This scrawling is, in fact, an attempted scientific correlation between Lesley’s weekly workout schedules and her 10K PBs for the years 2011-2014. Now, the scientist in me feels that I should point out the flaws of this study design but, scientist or not, I’m sure you can fathom that this research is entirely lacking in statistical power and there are numerous variables that have not been controlled for... HOWEVER, I believe the moral that Lesley was trying to show me this:
Less running = Faster running
Although she is a highly intelligent and gifted being (I hope that tenner is in the post, Lesley), my friend did not invent this concept. BUT – despite some questionable stats – the results are quite striking: going from running 3-4 times per week in 2011 to just one running session a week plus one of, bootcamp, weights and rowing in 2013-2014, Lesley’s 10K time decreased by a whopping 7 minutes! More interesting to me is that the bad hip and knee that she suffered from back while running loads in 2011 is no more: she runs 10K pain free and – as her Picasso-of-a-picture suggests – with a smile on her face.
On top of this bombshell dropped from Dubai, my London-based and equally delightful blogger friend Charlie put up a post on the notes she took while at a talk at Runners Need on Monday on avoiding injury while marathon training. I was supposed to be there but work had other plans for me. Unhappy face.
Fortunately, Charlie’s post captures what was said nicely:
‘Running is not bad for your knees, running on weak muscles is bad for your knees.’
And the advice?
“...to combat muscle weaknesses and strengthen the muscles in your legs [you should] perform single-leg weights, including squats, lunges, hopping, as well as using the weights machines, and perform these lower body weights at least twice a week (although not on consecutive days)."
Weights twice a week!? WHILE marathon training?! This got me thinking...
Back in October I wrote a post about ‘mixing up my training’ – keeping the variety to prevent myself from getting bored. And back then I was doing that. Now, at the end of January, I have to admit that it’s sort of fallen by the wayside.
As my marathon deadline creeps ever nearer (10 weeks to go!) I’ll openly admit that the fear has gripped me: can I actually run 26.2 miles? Will my legs stop working at 18 miles in? Am I nuts??!
My way to combat this fear and to give myself the confidence that I CAN run - that I can run lots AND far - has been to run. Lots (not always far) but also far (which takes lots of time, so still counts as ‘lots’). On reading this back I realise that, essentially, I’m attempting to prove to myself that I’m not nuts by being entirely more nuts!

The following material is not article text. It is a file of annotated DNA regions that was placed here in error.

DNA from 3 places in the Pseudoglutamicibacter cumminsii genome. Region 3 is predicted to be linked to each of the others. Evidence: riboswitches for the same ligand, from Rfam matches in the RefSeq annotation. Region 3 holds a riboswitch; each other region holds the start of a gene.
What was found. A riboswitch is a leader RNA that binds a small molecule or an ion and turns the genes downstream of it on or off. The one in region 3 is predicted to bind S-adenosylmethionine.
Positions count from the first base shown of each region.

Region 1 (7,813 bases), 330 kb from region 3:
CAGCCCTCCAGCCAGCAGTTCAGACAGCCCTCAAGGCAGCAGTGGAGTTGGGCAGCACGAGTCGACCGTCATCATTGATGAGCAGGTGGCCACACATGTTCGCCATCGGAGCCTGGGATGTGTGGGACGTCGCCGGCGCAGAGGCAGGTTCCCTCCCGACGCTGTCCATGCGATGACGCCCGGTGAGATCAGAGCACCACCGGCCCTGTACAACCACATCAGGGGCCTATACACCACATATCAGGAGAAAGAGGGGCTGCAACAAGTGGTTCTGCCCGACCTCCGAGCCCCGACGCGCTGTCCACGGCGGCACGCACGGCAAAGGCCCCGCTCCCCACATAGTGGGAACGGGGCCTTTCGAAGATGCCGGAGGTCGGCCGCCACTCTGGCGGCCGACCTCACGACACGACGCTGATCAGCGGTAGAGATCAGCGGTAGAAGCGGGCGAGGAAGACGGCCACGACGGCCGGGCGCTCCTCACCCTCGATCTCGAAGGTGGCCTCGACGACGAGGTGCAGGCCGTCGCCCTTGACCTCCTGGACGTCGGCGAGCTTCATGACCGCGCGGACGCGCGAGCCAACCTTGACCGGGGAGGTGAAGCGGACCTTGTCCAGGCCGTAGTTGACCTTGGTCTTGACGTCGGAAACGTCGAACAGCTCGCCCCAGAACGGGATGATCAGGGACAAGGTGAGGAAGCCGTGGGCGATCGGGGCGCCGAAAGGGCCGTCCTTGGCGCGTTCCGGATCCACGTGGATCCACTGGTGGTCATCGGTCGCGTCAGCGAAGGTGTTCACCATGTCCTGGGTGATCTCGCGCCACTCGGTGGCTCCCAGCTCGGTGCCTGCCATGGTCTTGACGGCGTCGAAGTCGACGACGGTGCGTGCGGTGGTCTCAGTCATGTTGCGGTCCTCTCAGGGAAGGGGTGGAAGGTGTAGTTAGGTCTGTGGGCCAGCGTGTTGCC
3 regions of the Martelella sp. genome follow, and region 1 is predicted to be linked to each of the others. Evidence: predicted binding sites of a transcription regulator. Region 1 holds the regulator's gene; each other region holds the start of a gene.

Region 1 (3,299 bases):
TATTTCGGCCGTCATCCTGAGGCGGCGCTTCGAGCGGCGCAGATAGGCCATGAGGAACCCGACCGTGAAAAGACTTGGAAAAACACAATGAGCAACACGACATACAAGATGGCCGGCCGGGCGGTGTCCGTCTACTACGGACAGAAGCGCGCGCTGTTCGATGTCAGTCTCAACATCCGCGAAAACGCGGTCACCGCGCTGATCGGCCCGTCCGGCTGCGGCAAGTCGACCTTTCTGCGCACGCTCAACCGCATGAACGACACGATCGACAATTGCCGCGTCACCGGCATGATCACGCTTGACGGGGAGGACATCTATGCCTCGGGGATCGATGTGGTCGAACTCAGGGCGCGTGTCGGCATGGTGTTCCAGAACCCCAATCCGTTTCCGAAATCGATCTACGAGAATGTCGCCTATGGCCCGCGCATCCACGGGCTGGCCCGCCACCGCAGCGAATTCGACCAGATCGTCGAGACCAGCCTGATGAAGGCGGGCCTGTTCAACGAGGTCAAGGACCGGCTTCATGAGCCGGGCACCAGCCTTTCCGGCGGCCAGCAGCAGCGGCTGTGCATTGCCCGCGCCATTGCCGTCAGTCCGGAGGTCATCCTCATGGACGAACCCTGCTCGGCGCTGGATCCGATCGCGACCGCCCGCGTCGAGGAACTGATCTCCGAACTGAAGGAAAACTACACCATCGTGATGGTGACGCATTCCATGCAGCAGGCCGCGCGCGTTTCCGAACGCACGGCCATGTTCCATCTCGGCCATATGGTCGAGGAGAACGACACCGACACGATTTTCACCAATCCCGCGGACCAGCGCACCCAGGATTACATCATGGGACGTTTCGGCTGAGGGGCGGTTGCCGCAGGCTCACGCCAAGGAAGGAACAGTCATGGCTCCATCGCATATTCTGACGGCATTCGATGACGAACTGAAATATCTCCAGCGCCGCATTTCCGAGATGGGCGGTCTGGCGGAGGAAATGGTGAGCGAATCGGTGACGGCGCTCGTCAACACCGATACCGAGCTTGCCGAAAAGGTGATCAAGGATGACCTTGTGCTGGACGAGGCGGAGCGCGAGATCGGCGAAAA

Anyway – back to my point! Between working an 8.30-5.30 job (or should I say ‘5.30 most of the time, unless I have something I want to be at’, like marathon talks...) with an hour commute each side, plus the boy and friends to enjoy time with, that leaves not very much time for this running malarkey never mind anything else! My weekends are pretty much given over to running for hours then eating and vegetating. I’m often shattered at the times I’m supposed to be socialising. But I soldier on with a beer in hand because, y’know. I’m a trooper.
Lately I find that I miss my (sport-related only, ofcourse!) ‘bits on the side’. I used to go to kickboxing – loved it! – to spin, to NTC classes and to more yoga classes. I’d also like to get more involved in weight training, but I just can’t find the time. And even when I do try to do something else I feel like I’m ‘cheating’ on running. And – all the more scary –- that running will come along like a deranged, wronged lover and punish me at some point on my 26.2 mile jaunt around London in April (I find that denial is also a great way to get through the fear: this thing I’m running? Pah, it’s just a ‘jaunt’!).
I’ve seen some posts from those who follow Julia Buckley’s ‘Fat Burn Revolution’ plan, particularly a blogger friend Becca who has had a pretty amazing transformation. Julia is a big advocate that marathon training or any running training can be fit in around other activities and that you will see the benefits. I think that once I get the marathon thingy (oh, hello again there denial!) out of the way I might try to give it a go.
Until then you can say what you like - get Paula Radcliffe to tell me that I don’t need to be faithful to running! - it doesn’t matter: the fear of 26.2 miles will keep me channelling my inner Forrest Gump and keep on running (minus the trucker hat... And the chinos. And check shirt. But I've got the Nikes!)
I wonder if it’s because this is my first marathon. Maybe more experienced marathon runners don’t sweat the time spent courting activities outside of running... Is it just me? Do you have illicit affairs with cross fit or a yoga mat behind the back of running? Go on, tell me. I can keep a secret ;)
Katy | City Girl Fit